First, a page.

GENERAL SANTOS CITY (MindaNews/17 November) — Relatives and colleagues of media workers who were slain in the gruesome November 23, 2009 Ampatuan massacre are set to launch a series of awareness campaigns in connection with the commemoration of the fifth anniversary of the killings.
Emily Lopez, chair of the Justice Now Movement, said Monday they will visit schools and local communities this week to inform the public about the progress of the cases that had been filed against the suspects in the massacre that killed 58 people, including 32 media workers.
She said they want the people to know the latest developments on the case, especially the status of the continuing trial against members of the Ampatuan political clan of Maguindanao who have been tagged as masterminds of the carnage.
The move also aims to get wider support from the public for the case and in pressuring the national government to speed up the trial as well its resolution, she said.
She said they need the help of the people to ensure that genuine justice will be served to the victims.
Lopez said they are hopeful that the case will be resolved before the end of the term of President Benigno S. Aquino III in June 2016.
She said their group, which is composed of families and close relatives of the slain 32 media workers, remain “united and steadfast to pursue the case without compromise until the end.”
“We knew from the start that the road to justice will be long and difficult. But we’re fully committed towards our goal to get genuine justice for the victims, whether through the courts or the streets,” said Lopez, who is also a local coordinator of militant human rights group Karapatan.
Justice Secretary Leila Delima said earlier this month that they are still targeting to secure a conviction of the suspects in the case before the end of the President’s term.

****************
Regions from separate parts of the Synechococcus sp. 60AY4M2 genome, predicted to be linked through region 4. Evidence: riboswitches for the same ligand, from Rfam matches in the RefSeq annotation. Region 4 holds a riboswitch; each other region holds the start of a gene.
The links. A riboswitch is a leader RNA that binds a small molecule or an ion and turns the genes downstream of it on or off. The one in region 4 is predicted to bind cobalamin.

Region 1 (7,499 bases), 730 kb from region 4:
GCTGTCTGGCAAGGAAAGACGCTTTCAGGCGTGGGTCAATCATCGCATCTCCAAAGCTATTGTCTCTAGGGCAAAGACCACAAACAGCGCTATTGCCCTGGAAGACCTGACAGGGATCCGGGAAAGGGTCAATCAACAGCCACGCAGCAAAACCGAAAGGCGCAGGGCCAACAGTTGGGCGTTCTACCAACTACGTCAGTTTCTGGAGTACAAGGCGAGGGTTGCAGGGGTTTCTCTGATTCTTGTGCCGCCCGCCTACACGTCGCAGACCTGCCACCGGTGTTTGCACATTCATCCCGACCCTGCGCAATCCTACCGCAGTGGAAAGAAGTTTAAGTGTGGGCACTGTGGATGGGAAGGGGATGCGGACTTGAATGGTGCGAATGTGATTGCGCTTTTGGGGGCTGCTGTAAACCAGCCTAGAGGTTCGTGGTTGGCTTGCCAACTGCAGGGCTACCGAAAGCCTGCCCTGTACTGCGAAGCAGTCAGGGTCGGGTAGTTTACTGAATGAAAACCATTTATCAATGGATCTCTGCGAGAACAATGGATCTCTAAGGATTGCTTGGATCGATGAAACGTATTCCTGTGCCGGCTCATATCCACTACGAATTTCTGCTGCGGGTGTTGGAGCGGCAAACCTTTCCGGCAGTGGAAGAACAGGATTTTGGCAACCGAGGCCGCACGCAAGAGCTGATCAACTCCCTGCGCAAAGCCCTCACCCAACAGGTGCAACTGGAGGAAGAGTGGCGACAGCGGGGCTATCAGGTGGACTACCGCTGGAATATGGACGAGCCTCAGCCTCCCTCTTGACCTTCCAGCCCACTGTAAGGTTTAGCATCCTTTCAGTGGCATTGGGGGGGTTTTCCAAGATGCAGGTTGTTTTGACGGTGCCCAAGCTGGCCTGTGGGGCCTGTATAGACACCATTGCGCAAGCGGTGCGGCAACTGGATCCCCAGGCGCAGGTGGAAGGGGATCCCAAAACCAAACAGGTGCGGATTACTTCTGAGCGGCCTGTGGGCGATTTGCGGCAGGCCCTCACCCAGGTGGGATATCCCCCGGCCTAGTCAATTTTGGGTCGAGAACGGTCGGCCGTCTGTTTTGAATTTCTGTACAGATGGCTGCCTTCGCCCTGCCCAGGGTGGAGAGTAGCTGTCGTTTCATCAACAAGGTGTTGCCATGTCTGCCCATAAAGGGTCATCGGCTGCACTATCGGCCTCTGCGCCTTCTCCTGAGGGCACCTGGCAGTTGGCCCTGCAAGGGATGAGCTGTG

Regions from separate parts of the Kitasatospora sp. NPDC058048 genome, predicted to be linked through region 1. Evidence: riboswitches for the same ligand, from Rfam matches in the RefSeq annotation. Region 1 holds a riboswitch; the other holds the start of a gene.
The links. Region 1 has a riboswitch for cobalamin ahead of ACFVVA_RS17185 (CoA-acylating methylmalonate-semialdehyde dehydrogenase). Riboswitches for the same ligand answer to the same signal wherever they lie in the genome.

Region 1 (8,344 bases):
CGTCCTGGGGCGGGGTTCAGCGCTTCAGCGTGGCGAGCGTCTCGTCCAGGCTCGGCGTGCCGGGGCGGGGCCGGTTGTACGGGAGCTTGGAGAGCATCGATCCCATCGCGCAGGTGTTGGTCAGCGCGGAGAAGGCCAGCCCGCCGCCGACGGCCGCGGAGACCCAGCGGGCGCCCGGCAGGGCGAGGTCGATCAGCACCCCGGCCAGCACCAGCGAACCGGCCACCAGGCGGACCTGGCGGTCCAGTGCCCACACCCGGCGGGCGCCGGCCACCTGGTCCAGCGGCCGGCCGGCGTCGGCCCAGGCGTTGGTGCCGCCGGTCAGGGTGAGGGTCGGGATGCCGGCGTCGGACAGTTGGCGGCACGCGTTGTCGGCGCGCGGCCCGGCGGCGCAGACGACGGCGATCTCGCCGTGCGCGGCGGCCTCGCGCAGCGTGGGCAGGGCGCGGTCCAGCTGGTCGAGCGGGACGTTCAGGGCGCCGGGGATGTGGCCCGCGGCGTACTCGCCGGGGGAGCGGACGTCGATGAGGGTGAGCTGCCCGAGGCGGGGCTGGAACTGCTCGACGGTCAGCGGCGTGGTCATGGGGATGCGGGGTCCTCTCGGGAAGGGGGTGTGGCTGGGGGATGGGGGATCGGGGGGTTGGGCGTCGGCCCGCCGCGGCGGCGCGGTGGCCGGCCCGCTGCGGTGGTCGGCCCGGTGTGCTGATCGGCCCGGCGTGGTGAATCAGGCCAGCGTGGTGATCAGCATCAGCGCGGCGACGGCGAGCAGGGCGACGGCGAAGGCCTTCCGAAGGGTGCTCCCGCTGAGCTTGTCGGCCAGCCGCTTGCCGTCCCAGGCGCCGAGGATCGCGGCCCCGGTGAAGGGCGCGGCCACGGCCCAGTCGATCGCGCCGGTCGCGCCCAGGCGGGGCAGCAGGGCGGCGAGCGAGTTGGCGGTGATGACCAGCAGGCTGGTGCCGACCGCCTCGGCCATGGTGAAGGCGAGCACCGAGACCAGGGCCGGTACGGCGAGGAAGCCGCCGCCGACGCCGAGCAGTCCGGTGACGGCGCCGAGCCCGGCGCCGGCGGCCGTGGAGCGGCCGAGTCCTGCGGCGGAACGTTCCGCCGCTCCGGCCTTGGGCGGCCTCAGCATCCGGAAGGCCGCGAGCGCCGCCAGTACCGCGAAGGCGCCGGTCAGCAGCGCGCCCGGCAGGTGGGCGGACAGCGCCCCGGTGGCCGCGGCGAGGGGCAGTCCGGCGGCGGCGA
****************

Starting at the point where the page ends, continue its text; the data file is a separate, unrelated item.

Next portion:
De Lima, who took over the supervision last month of the case’s prosecution panel, acknowledged that the case is indeed already taking too long “in the sense that it is really very difficult to prosecute as the case involves too many victims, accused and witnesses.”
The victims were on their way to Shariff Aguak in Maguindanao on November 23, 2009 to file the certificate of candidacy of then Buluan vice mayor Esmael “Toto” Mangudadatu for governor when their convoy was waylaid in Ampatuan town.
Around 100 gunmen allegedly headed by former Datu Unsay, Maguindanao Mayor Andal Ampatuan Jr. herded them off to a hilly portion of Masalay where they were brutally killed.
Mangudadatu was spared from the massacre after he sent his wife Genalyn and several female family members to file his candidacy. The media workers were part of the convoy to cover the filing.
The Ampatuan Massacre has since placed the Philippines in the list of the most dangerous countries for journalists.
A total of 194 people had been charged over the massacre, 15 of whom were members of the Ampatuan clan.
Eight of them led by the Ampatuan patriarch Andal Sr. had been arrested and already arraigned before Quezon City Regional Trial Court Branch 221.
The seven others are the elder Ampatuan’s sons former Datu Unsay, Maguindanao Mayor Andal Jr., former Autonomous Region in Muslim Mindanao governor Zaldy, former Maguindanao vice governor Sajid Islam and former Shariff Aguak, Maguindanao Mayor Anwar Sr.; nephew and brother-in-law former Mamasapano, Maguindanao Mayor Akmad Sr.; and grandsons former Shariff Aguak vice mayor Anwar Jr. and Anwar Sajid. (MindaNews)